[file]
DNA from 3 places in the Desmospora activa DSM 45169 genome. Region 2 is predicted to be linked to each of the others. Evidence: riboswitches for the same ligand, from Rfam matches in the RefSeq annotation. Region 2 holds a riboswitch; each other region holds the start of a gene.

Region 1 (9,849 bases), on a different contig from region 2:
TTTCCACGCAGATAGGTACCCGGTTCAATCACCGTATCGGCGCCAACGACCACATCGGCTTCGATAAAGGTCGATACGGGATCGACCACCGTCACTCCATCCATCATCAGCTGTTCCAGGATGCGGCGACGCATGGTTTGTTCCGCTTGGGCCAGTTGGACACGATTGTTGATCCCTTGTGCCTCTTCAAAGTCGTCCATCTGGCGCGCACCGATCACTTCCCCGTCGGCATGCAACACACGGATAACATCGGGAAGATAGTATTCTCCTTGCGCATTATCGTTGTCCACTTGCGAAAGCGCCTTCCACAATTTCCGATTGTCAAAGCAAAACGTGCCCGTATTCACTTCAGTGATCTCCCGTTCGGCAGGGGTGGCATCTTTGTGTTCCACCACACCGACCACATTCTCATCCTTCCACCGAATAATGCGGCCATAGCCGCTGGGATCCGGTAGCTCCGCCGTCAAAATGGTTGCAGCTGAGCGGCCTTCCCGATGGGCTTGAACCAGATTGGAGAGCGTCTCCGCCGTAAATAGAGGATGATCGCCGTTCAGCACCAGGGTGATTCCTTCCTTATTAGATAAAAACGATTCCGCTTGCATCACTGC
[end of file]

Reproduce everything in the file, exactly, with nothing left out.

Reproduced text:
DNA from 3 places in the Desmospora activa DSM 45169 genome. Region 2 is predicted to be linked to each of the others. Evidence: riboswitches for the same ligand, from Rfam matches in the RefSeq annotation. Region 2 holds a riboswitch; each other region holds the start of a gene.

Region 1 (9,849 bases), on a different contig from region 2:
TTTCCACGCAGATAGGTACCCGGTTCAATCACCGTATCGGCGCCAACGACCACATCGGCTTCGATAAAGGTCGATACGGGATCGACCACCGTCACTCCATCCATCATCAGCTGTTCCAGGATGCGGCGACGCATGGTTTGTTCCGCTTGGGCCAGTTGGACACGATTGTTGATCCCTTGTGCCTCTTCAAAGTCGTCCATCTGGCGCGCACCGATCACTTCCCCGTCGGCATGCAACACACGGATAACATCGGGAAGATAGTATTCTCCTTGCGCATTATCGTTGTCCACTTGCGAAAGCGCCTTCCACAATTTCCGATTGTCAAAGCAAAACGTGCCCGTATTCACTTCAGTGATCTCCCGTTCGGCAGGGGTGGCATCTTTGTGTTCCACCACACCGACCACATTCTCATCCTTCCACCGAATAATGCGGCCATAGCCGCTGGGATCCGGTAGCTCCGCCGTCAAAATGGTTGCAGCTGAGCGGCCTTCCCGATGGGCTTGAACCAGATTGGAGAGCGTCTCCGCCGTAAATAGAGGATGATCGCCGTTCAGCACCAGGGTGATTCCTTCCTTATTAGATAAAAACGATTCCGCTTGCATCACTGC